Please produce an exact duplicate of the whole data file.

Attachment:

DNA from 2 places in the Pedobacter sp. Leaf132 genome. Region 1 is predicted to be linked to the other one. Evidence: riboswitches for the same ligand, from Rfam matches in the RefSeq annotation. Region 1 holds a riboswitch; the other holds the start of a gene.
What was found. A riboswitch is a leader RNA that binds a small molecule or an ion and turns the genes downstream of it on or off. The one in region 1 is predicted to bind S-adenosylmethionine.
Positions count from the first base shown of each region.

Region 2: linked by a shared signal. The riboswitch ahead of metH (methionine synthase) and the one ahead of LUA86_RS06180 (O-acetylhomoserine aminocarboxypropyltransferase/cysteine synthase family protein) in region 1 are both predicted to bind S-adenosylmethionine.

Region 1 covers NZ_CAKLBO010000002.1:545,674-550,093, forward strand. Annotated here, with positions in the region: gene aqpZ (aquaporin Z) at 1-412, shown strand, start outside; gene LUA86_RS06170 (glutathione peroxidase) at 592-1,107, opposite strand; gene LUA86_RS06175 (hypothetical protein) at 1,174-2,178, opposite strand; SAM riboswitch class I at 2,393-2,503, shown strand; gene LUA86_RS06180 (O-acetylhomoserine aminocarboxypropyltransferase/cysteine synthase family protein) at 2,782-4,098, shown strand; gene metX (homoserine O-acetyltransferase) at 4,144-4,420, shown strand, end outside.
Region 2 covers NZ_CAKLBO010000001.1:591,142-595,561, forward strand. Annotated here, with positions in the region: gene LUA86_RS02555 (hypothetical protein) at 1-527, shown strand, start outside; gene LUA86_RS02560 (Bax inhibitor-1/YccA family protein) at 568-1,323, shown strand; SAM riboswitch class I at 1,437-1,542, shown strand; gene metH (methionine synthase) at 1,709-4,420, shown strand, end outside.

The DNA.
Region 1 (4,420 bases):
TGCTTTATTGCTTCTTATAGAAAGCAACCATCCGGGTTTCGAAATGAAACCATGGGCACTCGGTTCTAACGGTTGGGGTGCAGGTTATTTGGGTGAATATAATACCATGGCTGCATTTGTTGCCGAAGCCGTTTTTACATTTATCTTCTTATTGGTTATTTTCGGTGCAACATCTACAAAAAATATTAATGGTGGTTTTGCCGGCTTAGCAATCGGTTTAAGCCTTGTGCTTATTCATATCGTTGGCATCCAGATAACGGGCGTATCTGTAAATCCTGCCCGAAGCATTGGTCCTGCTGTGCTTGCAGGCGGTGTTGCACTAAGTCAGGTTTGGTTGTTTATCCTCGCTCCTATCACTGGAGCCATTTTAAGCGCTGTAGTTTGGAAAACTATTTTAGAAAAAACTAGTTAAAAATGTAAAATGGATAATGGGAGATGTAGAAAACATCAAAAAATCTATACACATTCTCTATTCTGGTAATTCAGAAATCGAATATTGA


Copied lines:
DNA from 2 places in the Pedobacter sp. Leaf132 genome. Region 1 is predicted to be linked to the other one. Evidence: riboswitches for the same ligand, from Rfam matches in the RefSeq annotation. Region 1 holds a riboswitch; the other holds the start of a gene.
What was found. A riboswitch is a leader RNA that binds a small molecule or an ion and turns the genes downstream of it on or off. The one in region 1 is predicted to bind S-adenosylmethionine.
Positions count from the first base shown of each region.

Region 2: linked by a shared signal. The riboswitch ahead of metH (methionine synthase) and the one ahead of LUA86_RS06180 (O-acetylhomoserine aminocarboxypropyltransferase/cysteine synthase family protein) in region 1 are both predicted to bind S-adenosylmethionine.

Region 1 covers NZ_CAKLBO010000002.1:545,674-550,093, forward strand. Annotated here, with positions in the region: gene aqpZ (aquaporin Z) at 1-412, shown strand, start outside; gene LUA86_RS06170 (glutathione peroxidase) at 592-1,107, opposite strand; gene LUA86_RS06175 (hypothetical protein) at 1,174-2,178, opposite strand; SAM riboswitch class I at 2,393-2,503, shown strand; gene LUA86_RS06180 (O-acetylhomoserine aminocarboxypropyltransferase/cysteine synthase family protein) at 2,782-4,098, shown strand; gene metX (homoserine O-acetyltransferase) at 4,144-4,420, shown strand, end outside.
Region 2 covers NZ_CAKLBO010000001.1:591,142-595,561, forward strand. Annotated here, with positions in the region: gene LUA86_RS02555 (hypothetical protein) at 1-527, shown strand, start outside; gene LUA86_RS02560 (Bax inhibitor-1/YccA family protein) at 568-1,323, shown strand; SAM riboswitch class I at 1,437-1,542, shown strand; gene metH (methionine synthase) at 1,709-4,420, shown strand, end outside.

The DNA.
Region 1 (4,420 bases):
TGCTTTATTGCTTCTTATAGAAAGCAACCATCCGGGTTTCGAAATGAAACCATGGGCACTCGGTTCTAACGGTTGGGGTGCAGGTTATTTGGGTGAATATAATACCATGGCTGCATTTGTTGCCGAAGCCGTTTTTACATTTATCTTCTTATTGGTTATTTTCGGTGCAACATCTACAAAAAATATTAATGGTGGTTTTGCCGGCTTAGCAATCGGTTTAAGCCTTGTGCTTATTCATATCGTTGGCATCCAGATAACGGGCGTATCTGTAAATCCTGCCCGAAGCATTGGTCCTGCTGTGCTTGCAGGCGGTGTTGCACTAAGTCAGGTTTGGTTGTTTATCCTCGCTCCTATCACTGGAGCCATTTTAAGCGCTGTAGTTTGGAAAACTATTTTAGAAAAAACTAGTTAAAAATGTAAAATGGATAATGGGAGATGTAGAAAACATCAAAAAATCTATACACATTCTCTATTCTGGTAATTCAGAAATCGAATATTGA